After sitting the first thing he did was ask where the candy jar was. It was usually on the end table right next to his chair. Grandma said the doctors told her that he needed to stay away from candy so she'd moved it. Grandpa looked disgruntled and then said something along the lines of, "No problem. I've got my secret stash." He then put his hands underneath the cushion of his chair, pulled out a couple pieces of wrapped candy and smiled as he ate them.

September 17, 1944

My darling;

Believe it or not, I’m keeping a promise by writing today. I’m also going to write mom as it has been some time since I wrote her. I received three letters you sent yesterday. One of your letters claims that uncle Charlie has written me. I can’t remember receiving a letter from him since I’ve been over here.

Betty, it started to rain at five this morning. It’s now almost 5 pm and it has rained hard throughout the day. I sure don’t know what I’ll sleep in tonight because everything is wet. It reminds me of Tennessee.

Maybe I should tell you certain things, maybe I should not. Tell me whether you want to hear about the different people in the unit. Some time ago Captain Maise was killed. I don’t know whether I spelled his name correctly. He’s the one that lived in the downstairs apartment while we were in Tennessee. I know your mother had met him and you can write that he’s gone. Everything is okay with me. Only this rain sure does get me down.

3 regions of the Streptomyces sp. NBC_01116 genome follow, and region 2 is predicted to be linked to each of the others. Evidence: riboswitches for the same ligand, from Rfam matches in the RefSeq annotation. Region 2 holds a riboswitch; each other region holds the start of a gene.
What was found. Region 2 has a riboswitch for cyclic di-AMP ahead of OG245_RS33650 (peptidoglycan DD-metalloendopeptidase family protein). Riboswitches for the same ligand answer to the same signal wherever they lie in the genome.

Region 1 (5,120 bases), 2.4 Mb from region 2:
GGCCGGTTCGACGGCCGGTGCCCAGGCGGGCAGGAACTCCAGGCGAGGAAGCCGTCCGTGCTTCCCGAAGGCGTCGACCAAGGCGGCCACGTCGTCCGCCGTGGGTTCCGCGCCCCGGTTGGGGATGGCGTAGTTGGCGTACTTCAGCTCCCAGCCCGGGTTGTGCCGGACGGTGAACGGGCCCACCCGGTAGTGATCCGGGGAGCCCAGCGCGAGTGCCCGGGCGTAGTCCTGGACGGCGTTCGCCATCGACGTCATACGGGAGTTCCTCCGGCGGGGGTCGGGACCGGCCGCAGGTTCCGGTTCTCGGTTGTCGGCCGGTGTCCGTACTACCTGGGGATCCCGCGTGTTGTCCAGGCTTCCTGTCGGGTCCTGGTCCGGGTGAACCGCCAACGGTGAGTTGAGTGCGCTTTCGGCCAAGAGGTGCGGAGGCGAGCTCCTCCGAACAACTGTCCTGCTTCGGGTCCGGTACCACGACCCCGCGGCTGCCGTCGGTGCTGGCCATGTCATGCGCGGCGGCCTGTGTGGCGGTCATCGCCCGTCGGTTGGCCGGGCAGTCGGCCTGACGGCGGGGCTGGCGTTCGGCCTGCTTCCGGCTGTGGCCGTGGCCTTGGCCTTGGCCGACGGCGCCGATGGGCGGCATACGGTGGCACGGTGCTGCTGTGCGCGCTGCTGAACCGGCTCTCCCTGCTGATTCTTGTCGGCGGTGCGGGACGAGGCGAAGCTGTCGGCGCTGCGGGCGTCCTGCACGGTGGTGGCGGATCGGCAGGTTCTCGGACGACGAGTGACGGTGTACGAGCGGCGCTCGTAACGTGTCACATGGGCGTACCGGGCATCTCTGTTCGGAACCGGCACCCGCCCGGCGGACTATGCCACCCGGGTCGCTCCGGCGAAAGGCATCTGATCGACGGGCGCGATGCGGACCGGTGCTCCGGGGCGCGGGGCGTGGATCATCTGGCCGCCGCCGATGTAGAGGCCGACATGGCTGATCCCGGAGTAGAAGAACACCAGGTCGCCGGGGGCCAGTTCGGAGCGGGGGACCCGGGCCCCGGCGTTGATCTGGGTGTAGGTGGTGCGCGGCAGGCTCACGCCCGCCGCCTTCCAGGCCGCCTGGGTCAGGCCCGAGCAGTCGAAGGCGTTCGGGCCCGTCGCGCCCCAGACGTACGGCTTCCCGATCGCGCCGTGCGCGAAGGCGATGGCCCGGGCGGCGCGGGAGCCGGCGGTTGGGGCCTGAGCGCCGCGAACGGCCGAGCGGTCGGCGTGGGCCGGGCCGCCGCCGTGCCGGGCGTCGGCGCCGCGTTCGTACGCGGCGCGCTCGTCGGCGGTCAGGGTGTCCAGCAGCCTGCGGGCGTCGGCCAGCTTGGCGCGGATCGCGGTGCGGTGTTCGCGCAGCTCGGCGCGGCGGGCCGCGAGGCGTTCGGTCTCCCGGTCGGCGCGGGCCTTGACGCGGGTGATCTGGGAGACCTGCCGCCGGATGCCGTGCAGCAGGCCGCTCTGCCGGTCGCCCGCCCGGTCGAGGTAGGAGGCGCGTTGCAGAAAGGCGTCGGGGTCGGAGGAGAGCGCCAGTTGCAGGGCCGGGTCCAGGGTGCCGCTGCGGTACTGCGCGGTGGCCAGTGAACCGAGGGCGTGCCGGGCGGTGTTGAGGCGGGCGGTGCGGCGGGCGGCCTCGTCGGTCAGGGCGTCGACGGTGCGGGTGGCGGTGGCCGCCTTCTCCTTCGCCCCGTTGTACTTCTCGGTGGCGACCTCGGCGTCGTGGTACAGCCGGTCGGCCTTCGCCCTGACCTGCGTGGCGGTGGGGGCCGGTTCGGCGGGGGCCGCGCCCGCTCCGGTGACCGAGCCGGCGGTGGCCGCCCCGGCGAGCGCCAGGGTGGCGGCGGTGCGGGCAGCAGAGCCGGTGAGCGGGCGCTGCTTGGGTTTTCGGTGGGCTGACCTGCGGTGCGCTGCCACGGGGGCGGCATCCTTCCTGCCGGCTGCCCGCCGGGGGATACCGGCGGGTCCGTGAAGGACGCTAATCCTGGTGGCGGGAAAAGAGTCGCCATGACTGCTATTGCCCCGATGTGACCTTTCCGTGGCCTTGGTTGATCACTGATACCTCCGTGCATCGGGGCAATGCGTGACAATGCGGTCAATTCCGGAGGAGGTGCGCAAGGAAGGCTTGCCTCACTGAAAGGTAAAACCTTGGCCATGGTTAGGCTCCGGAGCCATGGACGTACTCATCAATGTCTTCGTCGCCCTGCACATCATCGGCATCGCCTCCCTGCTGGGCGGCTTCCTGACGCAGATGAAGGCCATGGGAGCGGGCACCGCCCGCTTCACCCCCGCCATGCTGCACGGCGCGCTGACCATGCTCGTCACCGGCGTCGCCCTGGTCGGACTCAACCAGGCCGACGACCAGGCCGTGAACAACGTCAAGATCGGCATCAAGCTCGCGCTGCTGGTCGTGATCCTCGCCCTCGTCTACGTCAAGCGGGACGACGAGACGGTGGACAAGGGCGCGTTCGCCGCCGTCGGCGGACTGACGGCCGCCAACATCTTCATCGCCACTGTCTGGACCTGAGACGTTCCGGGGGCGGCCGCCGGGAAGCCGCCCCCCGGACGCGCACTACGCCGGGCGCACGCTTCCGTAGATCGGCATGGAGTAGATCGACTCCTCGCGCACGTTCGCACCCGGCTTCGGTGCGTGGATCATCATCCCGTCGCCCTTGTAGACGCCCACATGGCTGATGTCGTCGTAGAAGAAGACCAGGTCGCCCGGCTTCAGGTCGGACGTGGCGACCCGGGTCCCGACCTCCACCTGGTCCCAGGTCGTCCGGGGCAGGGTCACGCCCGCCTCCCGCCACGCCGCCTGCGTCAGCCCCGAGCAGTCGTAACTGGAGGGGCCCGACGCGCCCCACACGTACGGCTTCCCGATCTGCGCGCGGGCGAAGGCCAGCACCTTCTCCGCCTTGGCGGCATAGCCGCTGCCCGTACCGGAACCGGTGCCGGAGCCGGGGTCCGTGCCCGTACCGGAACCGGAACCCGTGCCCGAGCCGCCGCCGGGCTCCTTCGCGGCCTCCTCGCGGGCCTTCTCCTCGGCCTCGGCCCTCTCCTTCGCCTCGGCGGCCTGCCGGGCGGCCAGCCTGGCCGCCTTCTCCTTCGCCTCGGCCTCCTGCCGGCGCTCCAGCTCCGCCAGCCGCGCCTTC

I had Irish hamburger for all three meals today. I’m really getting to be a meat eater again. Honey, go to South Bend and go to the Philadelphia shop and get me some chocolate covered candy. I believe it’s cool enough now, you can send it to me. I sure miss my candy. I got a box the other day and I think I’ve done pretty good. I only ate four pieces of it although I nearly ate more. I sure could have. You can send that as often as you like.

I’m glad you went to Chicago but Betty all those stories you heard about Elaine may or may not be true. Anyway, it is water under under the bridge by this time. If you like her and she is nice to you, what do you care what she did a year or so ago. Now don’t take this as me being too liberal. I don’t want you to get any ideas so you understand.